Terms such as Quantitative Easing and negative interest rates have been recently discussed in our previous articles where it was explained how the central banks throughout the world are trying to increase the supply of money ensuring that banks have more reserves to lend out to people and, in a few countries, the central banks have started penalizing the commercial banks for parking unnecessarily huge reserves with them. Since this whole concept is basically trying to push in more money into the hands of the people, we decided to find out if ‘burdening’ the public with debt is a ‘good option’ to ease out of the turbulent economic times that the world is currently facing. We are just giving you an overall picture here, and have no financial opinions, whatsoever. After all, it’s a democratic country and you should take your own call (at least when it comes to your finances!) – Samreen Akhter
What is debt?
Before going ahead, let us just take a quick look at how debt works. It is a well known fact that when you borrow money from the banks, that is, take a loan, the supply of money in the economy increases. People take loans and spend that money leading everyone to believe that the economy is doing well. However, we have to remember, that since money is created when it is borrowed, there is as much debt in the economy as much as there is money being supplied. Basically, more money = more debt.
What’s wrong here?
It is a well known fact that there was a huge increase in debt in the years leading up to the financial crisis of 2007-08 and, one could say, it set the stage for the oncoming disaster. So it is obvious to wonder how this problem can be solved creating more debt when debt was responsible for it in the first place?! These policies are so far away from standard financial policies that is is obvious to believe that something might be wrong with them.
Cause or solution?
One possibility of introducing these two contemporary weapons is that while QE will be introducing surplus funds into the commercial banks when the central banks make their purchases, the negative interest rates is providing an ‘incentive’ for lending out these excess reserves instead of getting penalized keeping them parked unutilised. The problem here is that for the economy to grow, greater emphasis has to be made on providing loans to the productive parts of the economy that will provide sustainable growth in the long run. This will be further substantiated growth in the household and business income that will push further growth. Growth is going to come not from financial assets but from productive assets that increase income and further help pay off debts, creating more productive ventures simultaneously. Looking at the negative interest rates, it is possible to say that it is nothing but a tax. And, like all taxes, it reduces net financial assets. It is unlikely that this policy will enhance lending activities because banks have other options here such as eating up the losses and passing on these costs to their customers. They are discouraging money flows but not stimulating productive growth in the economy.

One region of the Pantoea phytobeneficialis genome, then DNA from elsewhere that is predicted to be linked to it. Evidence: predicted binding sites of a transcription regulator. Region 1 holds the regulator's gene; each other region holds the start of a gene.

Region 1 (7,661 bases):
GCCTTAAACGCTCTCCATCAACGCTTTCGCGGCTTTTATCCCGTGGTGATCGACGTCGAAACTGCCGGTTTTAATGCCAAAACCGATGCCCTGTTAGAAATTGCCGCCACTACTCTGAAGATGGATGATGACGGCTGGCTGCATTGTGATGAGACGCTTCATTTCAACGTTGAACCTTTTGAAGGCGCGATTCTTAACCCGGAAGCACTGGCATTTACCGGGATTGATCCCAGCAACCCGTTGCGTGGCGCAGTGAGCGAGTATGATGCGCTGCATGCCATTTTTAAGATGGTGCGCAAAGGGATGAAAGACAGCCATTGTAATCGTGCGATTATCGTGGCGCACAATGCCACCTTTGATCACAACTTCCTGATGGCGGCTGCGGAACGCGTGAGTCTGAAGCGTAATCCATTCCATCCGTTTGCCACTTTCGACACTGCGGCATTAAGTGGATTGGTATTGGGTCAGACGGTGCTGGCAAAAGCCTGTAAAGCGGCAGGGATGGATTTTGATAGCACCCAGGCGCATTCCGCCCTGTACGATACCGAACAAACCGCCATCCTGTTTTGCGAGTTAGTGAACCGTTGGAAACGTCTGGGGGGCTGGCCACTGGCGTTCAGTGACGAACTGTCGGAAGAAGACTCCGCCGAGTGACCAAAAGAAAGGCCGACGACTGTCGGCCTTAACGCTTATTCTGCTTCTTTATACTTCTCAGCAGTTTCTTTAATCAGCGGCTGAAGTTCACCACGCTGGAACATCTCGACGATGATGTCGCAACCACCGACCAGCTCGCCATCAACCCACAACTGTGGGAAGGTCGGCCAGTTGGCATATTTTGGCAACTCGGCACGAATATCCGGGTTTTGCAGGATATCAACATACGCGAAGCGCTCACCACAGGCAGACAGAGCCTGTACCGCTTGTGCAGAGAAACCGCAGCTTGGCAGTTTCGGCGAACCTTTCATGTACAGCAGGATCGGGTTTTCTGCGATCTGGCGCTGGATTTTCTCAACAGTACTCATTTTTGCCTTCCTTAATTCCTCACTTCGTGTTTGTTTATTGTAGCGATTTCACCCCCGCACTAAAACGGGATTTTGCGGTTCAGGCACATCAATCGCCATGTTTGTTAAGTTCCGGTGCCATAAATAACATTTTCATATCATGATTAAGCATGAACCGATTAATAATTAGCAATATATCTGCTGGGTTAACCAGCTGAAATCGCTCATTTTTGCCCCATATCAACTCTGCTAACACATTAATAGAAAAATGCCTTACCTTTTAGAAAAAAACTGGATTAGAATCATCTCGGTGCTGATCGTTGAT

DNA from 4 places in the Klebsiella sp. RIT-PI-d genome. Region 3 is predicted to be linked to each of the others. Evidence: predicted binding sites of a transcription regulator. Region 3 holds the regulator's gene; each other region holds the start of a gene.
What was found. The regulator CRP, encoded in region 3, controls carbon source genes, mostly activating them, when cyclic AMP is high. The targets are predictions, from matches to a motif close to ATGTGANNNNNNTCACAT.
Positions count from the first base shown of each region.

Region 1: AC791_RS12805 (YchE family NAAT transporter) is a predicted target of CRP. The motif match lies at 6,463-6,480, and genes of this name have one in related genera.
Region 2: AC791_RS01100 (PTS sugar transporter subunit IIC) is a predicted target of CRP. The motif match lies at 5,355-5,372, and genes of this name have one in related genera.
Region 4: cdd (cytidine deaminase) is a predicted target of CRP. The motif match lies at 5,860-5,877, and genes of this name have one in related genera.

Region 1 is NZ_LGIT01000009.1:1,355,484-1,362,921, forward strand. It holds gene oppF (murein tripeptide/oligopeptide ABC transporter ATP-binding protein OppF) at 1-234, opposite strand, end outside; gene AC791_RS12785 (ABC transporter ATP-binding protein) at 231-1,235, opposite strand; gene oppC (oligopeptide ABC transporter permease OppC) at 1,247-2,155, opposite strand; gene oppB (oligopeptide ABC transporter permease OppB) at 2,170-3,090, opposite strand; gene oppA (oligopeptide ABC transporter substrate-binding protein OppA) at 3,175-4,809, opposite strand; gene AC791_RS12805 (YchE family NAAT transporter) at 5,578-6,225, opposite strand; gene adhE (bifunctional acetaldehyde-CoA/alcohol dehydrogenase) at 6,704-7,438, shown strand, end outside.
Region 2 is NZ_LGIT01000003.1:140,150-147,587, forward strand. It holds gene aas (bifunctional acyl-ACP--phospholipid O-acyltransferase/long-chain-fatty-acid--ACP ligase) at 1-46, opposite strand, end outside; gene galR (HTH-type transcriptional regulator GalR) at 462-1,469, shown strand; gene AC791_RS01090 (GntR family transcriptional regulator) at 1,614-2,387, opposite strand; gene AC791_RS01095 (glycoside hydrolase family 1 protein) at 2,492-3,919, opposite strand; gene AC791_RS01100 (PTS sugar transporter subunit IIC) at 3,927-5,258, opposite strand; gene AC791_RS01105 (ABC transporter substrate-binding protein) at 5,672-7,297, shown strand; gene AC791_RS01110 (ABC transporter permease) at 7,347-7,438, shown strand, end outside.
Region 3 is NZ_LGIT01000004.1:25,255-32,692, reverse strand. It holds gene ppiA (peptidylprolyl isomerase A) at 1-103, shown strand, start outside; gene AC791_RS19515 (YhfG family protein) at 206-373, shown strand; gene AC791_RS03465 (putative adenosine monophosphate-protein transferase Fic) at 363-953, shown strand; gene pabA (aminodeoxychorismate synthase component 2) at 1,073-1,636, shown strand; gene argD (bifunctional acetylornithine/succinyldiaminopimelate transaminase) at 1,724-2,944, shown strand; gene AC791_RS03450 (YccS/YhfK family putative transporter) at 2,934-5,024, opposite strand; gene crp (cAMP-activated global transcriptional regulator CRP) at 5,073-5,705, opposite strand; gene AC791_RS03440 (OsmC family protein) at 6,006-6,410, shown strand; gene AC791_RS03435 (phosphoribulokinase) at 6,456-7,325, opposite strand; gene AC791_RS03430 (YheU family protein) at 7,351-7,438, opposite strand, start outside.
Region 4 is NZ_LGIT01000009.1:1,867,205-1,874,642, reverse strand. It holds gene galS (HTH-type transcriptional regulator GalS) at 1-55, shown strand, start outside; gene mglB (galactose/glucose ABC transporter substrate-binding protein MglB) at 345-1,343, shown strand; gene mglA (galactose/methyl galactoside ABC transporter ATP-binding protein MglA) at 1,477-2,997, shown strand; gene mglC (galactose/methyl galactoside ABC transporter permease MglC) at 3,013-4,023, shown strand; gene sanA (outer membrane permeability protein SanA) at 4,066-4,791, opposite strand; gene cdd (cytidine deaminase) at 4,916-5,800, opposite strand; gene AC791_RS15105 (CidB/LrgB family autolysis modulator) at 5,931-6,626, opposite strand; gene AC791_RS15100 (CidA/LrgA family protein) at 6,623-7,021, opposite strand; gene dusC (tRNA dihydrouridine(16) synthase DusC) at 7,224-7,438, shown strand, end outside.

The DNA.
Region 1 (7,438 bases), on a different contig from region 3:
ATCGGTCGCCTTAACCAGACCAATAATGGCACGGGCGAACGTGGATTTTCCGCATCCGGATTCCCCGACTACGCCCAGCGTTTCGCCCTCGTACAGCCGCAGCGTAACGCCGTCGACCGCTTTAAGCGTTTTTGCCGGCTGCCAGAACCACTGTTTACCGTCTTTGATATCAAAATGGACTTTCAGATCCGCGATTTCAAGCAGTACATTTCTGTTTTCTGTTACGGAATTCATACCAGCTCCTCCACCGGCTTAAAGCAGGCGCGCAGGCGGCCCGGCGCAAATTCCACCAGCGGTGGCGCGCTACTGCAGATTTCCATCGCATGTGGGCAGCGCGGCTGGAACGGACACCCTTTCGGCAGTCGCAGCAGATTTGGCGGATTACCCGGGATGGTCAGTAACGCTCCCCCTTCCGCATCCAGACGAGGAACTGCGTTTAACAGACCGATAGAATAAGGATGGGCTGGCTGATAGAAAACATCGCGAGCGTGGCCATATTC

What previous experiences have shown?
If we want to get historical at this point, it has been argued that one of the major causes of the Great Depression was debt, in which, the falling prices increased the burden of debt, therecausing further deflation. It has also been observed that calm periods in the economy leads to a careless approach to debt thus, increasing leverage, which then paves way for the disaster to strike. One must also remember that the indebtedness of the private sector in foreign currencies exposes the economy to a vicious circle in which a falling currency causes the value of domestic debts to shoot up leading to economic weakness, ultimately leading to further depreciation.
At the recently concluded G20 Finance Ministers and Central Bank Governors Meeting at the Pudong Shangri-la Hotel in Shanghai, China, it was decided that the world needs to look beyond ultra-low interest rates and printing money schemes to shake off the market uncertainty in recent times. If that is not an indication strong enough, we don’t know what is.Pics and graphics : Sheejal Maskara